networkd.conf, networkd.conf.d - Global Network configuration files
These configuration files control global network parameters. Currently the DHCP
Unique Identifier (DUID).
The default configuration is set during compilation, so configuration is only
needed when it is necessary to deviate from those defaults. Initially, the
main configuration file in /etc/systemd/ contains commented out entries
showing the defaults as a guide to the administrator. Local overrides can be
created by editing this file or by creating drop-ins, as described below.
Using drop-ins for local configuration is recommended over modifications to
the main configuration file.
In addition to the "main" configuration file, drop-in
configuration snippets are read from /usr/lib/systemd/*.conf.d/,
/usr/local/lib/systemd/*.conf.d/, and /etc/systemd/*.conf.d/. Those drop-ins
have higher precedence and override the main configuration file. Files in
the *.conf.d/ configuration subdirectories are sorted by their filename in
lexicographic order, regardless of in which of the subdirectories they
reside. When multiple files specify the same option, for options which
accept just a single value, the entry in the file sorted last takes
precedence, and for options which accept a list of values, entries are
collected as they occur in the sorted files.
When packages need to customize the configuration, they can
install drop-ins under /usr/. Files in /etc/ are reserved for the local
administrator, who may use this logic to override the configuration files
installed by vendor packages. Drop-ins have to be used to override package
drop-ins, since the main configuration file has lower precedence. It is
recommended to prefix all filenames in those subdirectories with a two-digit
number and a dash, to simplify the ordering of the files.
To disable a configuration file supplied by the vendor, the
recommended way is to place a symlink to /dev/null in the configuration
directory in /etc/, with the same filename as the vendor configuration
The following options are available in the [Network] section:
Takes a boolean. If set to yes, then
systemd-networkd measures the traffic of each interface, and
networkctl status INTERFACE shows the measured speed.
Defaults to no.
Specifies the time interval to calculate the traffic
speed of each interface. If SpeedMeter=no, the value is ignored.
Defaults to 10sec.
A boolean. When true, systemd-networkd will store
any routes configured by other tools in its memory. When false,
systemd-networkd will not manage the foreign routes, thus they are kept
even if KeepConfiguration= is false. Defaults to yes.
Defines the route table name. Takes a
whitespace-separated list of the pairs of route table name and number. The
route table name and number in each pair are separated with a colon, i.e.,
"name:number". The route table name must not be
"default", "main", or "local", as these route
table names are predefined with route table number 253, 254, and 255,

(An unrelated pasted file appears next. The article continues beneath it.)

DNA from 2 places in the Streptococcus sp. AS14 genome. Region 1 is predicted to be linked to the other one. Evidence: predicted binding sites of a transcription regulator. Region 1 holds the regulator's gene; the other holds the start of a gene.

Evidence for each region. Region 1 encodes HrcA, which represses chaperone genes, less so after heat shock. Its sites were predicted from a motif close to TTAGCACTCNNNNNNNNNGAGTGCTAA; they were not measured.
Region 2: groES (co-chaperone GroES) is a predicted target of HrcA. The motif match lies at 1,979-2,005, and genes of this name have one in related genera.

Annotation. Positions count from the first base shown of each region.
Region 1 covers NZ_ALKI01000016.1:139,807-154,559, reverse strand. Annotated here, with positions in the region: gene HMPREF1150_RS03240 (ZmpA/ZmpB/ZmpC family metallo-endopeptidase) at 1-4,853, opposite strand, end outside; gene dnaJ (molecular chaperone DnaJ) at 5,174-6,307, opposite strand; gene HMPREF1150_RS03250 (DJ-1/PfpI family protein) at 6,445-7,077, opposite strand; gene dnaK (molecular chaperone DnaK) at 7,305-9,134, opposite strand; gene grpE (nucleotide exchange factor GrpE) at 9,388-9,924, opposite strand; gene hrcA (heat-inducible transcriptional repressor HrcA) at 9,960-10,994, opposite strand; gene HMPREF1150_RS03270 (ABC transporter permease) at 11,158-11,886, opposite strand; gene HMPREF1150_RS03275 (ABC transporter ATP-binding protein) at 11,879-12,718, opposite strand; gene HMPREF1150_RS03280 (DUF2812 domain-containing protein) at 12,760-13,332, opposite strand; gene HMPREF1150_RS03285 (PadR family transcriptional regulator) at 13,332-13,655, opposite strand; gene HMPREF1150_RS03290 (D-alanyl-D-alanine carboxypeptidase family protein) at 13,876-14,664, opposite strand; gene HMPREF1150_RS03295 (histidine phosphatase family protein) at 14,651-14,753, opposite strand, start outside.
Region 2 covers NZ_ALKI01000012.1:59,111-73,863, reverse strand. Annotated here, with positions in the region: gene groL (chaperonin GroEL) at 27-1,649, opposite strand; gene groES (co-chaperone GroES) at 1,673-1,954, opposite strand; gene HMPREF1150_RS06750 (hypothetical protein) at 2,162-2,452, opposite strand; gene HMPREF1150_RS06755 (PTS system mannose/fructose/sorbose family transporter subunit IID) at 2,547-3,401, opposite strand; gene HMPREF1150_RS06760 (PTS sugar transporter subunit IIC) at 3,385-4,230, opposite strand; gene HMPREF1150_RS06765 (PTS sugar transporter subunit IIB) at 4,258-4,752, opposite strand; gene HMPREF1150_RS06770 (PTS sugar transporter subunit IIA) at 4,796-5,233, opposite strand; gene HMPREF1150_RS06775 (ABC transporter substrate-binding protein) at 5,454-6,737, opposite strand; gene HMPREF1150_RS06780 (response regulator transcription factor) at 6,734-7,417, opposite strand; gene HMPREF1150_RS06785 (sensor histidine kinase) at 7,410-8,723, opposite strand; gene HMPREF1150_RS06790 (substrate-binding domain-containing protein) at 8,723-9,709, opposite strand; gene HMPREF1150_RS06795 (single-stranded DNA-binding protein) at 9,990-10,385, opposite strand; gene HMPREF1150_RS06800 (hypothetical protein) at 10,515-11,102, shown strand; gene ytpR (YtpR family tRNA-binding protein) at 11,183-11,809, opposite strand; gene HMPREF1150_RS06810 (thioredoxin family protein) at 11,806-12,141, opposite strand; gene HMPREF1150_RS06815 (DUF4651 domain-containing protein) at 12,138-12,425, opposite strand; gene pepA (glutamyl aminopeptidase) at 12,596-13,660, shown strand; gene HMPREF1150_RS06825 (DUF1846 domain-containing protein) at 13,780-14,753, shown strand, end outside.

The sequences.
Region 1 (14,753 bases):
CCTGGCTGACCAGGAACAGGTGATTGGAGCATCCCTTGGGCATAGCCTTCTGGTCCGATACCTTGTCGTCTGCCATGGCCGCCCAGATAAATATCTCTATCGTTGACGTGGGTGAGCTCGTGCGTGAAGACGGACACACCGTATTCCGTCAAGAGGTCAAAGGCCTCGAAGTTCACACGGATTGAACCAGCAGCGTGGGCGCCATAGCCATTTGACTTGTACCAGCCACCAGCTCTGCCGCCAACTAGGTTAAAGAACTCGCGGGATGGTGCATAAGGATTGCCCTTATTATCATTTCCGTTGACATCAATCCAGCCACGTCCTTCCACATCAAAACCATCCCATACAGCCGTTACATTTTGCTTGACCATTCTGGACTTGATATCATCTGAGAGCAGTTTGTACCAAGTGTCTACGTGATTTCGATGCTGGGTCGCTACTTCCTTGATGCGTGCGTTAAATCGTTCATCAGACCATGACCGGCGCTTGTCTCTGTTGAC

respectively. The route table number must be an integer in the range
1...4294967295. This setting can be specified multiple times. If an empty
string is specified, then the list specified earlier are cleared. Defaults to
This section configures the DHCP Unique Identifier (DUID) value used by DHCP
protocol. DHCPv6 client protocol sends the DHCP Unique Identifier and the
interface Identity Association Identifier (IAID) to a DHCP server when
acquiring a dynamic IPv6 address. DHCPv4 client protocol sends IAID and DUID
to the DHCP server when acquiring a dynamic IPv4 address if
ClientIdentifier=duid. IAID and DUID allows a DHCP server to uniquely
identify the machine and the interface requesting a DHCP IP. To configure IAID
and ClientIdentifier, see systemd.network(5).
The following options are understood:
Specifies how the DUID should be generated. See RFC
 for a description of all the options.
The following values are understood:
If "DUIDType=vendor", then the DUID value will
be generated using "43793" as the vendor identifier (systemd) and
hashed contents of machine-id(5)
. This is the default if
is not specified.
If "DUIDType=uuid", and DUIDRawData=
not set, then the product UUID is used as a DUID value. If a system does not
have valid product UUID, then an application-specific machine-id(5)
used as a DUID value. About the application-specific machine ID, see
If "link-layer-time" or "link-layer"
is specified, then the MAC address of the interface is used as a DUID value.
The value "link-layer-time" can take additional time value after a
colon, e.g. "link-layer-time:2018-01-23 12:34:56 UTC". The default
time value is "2000-01-01 00:00:00 UTC".
In all cases, DUIDRawData= can be used to override the
actual DUID value that is used.
Specifies the DHCP DUID value as a single
newline-terminated, hexadecimal string, with each byte separated by
":". The DUID that is sent is composed of the DUID type specified by
and the value configured here.
The DUID value specified here overrides the DUID that
systemd-networkd.service(8) generates from the machine ID. To
configure DUID per-network, see systemd.network(5). The configured
DHCP DUID should conform to the specification in RFC 3315, RFC
6355. To configure IAID, see systemd.network(5).
Example 1. A DUIDType=vendor with a custom
This specifies a 14 byte DUID, with the type DUID-EN
("00:02"), enterprise number 43793 ("00:00:ab:11"), and
identifier value "f9:2a:c2:77:29:f9:5c:00".
- RFC 3315
- RFC 3315
- RFC 6355